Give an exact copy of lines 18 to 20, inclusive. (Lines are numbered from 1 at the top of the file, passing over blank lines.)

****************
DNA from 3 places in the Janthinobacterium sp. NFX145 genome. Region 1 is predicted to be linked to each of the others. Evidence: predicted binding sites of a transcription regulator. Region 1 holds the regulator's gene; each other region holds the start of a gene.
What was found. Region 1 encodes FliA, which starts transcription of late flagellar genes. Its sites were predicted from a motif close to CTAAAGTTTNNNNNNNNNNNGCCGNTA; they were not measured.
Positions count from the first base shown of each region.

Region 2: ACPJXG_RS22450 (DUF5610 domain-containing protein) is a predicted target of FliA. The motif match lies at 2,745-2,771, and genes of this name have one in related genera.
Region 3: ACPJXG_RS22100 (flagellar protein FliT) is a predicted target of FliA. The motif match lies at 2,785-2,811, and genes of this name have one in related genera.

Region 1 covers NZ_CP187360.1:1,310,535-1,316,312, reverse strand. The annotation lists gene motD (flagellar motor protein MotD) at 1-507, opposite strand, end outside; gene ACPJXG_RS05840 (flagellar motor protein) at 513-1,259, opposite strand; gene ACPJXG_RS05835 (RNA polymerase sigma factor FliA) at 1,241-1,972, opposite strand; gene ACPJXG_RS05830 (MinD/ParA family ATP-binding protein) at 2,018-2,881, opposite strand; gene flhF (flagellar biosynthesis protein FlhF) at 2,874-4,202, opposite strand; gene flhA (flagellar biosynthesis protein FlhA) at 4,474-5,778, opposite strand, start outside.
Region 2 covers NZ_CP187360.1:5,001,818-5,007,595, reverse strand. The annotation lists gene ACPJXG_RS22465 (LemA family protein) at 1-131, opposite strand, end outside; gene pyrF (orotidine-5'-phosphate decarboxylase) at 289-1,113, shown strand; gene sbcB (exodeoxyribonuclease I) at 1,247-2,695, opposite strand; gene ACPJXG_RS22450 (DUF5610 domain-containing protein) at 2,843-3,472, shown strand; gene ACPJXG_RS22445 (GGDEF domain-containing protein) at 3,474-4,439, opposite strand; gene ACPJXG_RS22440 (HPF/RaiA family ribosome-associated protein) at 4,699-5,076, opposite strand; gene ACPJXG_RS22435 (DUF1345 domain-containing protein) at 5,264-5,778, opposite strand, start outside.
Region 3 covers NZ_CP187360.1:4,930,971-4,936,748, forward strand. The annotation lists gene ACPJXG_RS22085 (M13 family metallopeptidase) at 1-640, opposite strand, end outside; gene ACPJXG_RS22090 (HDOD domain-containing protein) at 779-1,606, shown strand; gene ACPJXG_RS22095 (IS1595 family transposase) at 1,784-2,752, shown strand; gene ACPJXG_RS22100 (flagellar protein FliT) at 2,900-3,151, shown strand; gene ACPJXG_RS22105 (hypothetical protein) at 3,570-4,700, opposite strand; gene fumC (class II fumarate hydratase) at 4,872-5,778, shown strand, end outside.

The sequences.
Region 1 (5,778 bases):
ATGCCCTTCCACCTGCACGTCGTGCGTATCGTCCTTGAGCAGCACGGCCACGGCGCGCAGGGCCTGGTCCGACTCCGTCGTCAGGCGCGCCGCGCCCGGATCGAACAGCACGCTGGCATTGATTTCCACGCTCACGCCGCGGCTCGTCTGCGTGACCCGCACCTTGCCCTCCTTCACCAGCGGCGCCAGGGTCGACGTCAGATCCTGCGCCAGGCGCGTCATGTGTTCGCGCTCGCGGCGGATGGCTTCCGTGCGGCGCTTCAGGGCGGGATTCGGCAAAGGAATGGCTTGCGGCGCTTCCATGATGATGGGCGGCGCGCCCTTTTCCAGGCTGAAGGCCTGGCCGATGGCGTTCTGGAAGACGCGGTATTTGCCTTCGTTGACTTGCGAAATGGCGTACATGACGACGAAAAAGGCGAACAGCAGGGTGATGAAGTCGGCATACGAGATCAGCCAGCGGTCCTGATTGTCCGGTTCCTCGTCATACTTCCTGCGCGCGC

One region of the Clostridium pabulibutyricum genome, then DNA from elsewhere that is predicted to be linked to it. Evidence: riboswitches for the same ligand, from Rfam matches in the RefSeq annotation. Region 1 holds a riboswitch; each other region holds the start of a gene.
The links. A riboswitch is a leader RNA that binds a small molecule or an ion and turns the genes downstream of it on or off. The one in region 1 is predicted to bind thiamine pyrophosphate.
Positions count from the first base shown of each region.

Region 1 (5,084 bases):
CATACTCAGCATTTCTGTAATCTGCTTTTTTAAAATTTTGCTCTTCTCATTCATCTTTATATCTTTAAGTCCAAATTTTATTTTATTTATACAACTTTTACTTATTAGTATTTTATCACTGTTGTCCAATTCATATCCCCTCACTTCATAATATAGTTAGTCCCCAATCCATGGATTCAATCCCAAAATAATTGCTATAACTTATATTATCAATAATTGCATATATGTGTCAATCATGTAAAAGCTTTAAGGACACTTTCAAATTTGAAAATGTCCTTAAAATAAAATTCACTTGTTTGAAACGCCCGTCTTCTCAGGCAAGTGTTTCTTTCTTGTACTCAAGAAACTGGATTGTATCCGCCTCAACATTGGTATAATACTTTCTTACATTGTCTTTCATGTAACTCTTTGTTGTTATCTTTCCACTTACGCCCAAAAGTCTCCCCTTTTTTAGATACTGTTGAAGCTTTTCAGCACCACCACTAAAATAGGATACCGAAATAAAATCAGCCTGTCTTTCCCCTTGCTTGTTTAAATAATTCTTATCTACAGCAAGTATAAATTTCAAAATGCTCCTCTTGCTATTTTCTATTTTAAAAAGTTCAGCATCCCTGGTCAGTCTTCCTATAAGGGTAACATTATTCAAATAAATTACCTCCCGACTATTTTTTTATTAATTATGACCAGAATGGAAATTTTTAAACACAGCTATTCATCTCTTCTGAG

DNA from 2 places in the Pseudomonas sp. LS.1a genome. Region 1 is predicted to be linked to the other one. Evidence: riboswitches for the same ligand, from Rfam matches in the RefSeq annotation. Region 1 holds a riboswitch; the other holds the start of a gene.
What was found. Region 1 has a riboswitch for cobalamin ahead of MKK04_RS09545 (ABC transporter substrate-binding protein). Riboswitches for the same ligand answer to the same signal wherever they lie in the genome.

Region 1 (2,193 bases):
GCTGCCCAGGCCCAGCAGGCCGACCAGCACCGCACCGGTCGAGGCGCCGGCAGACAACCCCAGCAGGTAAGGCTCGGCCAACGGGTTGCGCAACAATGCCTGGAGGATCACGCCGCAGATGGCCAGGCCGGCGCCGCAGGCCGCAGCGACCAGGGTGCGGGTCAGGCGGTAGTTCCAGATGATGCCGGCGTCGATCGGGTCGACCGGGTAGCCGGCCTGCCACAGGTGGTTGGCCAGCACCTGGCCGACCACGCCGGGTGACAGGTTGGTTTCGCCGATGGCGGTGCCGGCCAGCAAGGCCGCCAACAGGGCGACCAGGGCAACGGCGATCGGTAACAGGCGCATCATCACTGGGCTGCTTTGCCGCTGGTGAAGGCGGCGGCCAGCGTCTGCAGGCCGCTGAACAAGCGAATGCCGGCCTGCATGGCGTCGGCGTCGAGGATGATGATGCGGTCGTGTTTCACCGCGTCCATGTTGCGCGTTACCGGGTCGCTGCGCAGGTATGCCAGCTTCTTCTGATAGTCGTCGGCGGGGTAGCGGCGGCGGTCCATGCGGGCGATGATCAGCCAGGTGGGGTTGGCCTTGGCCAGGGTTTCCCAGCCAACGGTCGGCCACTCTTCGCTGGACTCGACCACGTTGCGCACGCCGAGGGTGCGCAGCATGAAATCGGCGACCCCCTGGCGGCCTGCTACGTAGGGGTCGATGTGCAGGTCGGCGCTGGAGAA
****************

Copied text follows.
What was found. Region 1 has a riboswitch for cobalamin ahead of MKK04_RS09545 (ABC transporter substrate-binding protein). Riboswitches for the same ligand answer to the same signal wherever they lie in the genome.

Region 1 (2,193 bases):
GCTGCCCAGGCCCAGCAGGCCGACCAGCACCGCACCGGTCGAGGCGCCGGCAGACAACCCCAGCAGGTAAGGCTCGGCCAACGGGTTGCGCAACAATGCCTGGAGGATCACGCCGCAGATGGCCAGGCCGGCGCCGCAGGCCGCAGCGACCAGGGTGCGGGTCAGGCGGTAGTTCCAGATGATGCCGGCGTCGATCGGGTCGACCGGGTAGCCGGCCTGCCACAGGTGGTTGGCCAGCACCTGGCCGACCACGCCGGGTGACAGGTTGGTTTCGCCGATGGCGGTGCCGGCCAGCAAGGCCGCCAACAGGGCGACCAGGGCAACGGCGATCGGTAACAGGCGCATCATCACTGGGCTGCTTTGCCGCTGGTGAAGGCGGCGGCCAGCGTCTGCAGGCCGCTGAACAAGCGAATGCCGGCCTGCATGGCGTCGGCGTCGAGGATGATGATGCGGTCGTGTTTCACCGCGTCCATGTTGCGCGTTACCGGGTCGCTGCGCAGGTATGCCAGCTTCTTCTGATAGTCGTCGGCGGGGTAGCGGCGGCGGTCCATGCGGGCGATGATCAGCCAGGTGGGGTTGGCCTTGGCCAGGGTTTCCCAGCCAACGGTCGGCCACTCTTCGCTGGACTCGACCACGTTGCGCACGCCGAGGGTGCGCAGCATGAAATCGGCGACCCCCTGGCGGCCTGCTACGTAGGGGTCGATGTGCAGGTCGGCGCTGGAGAA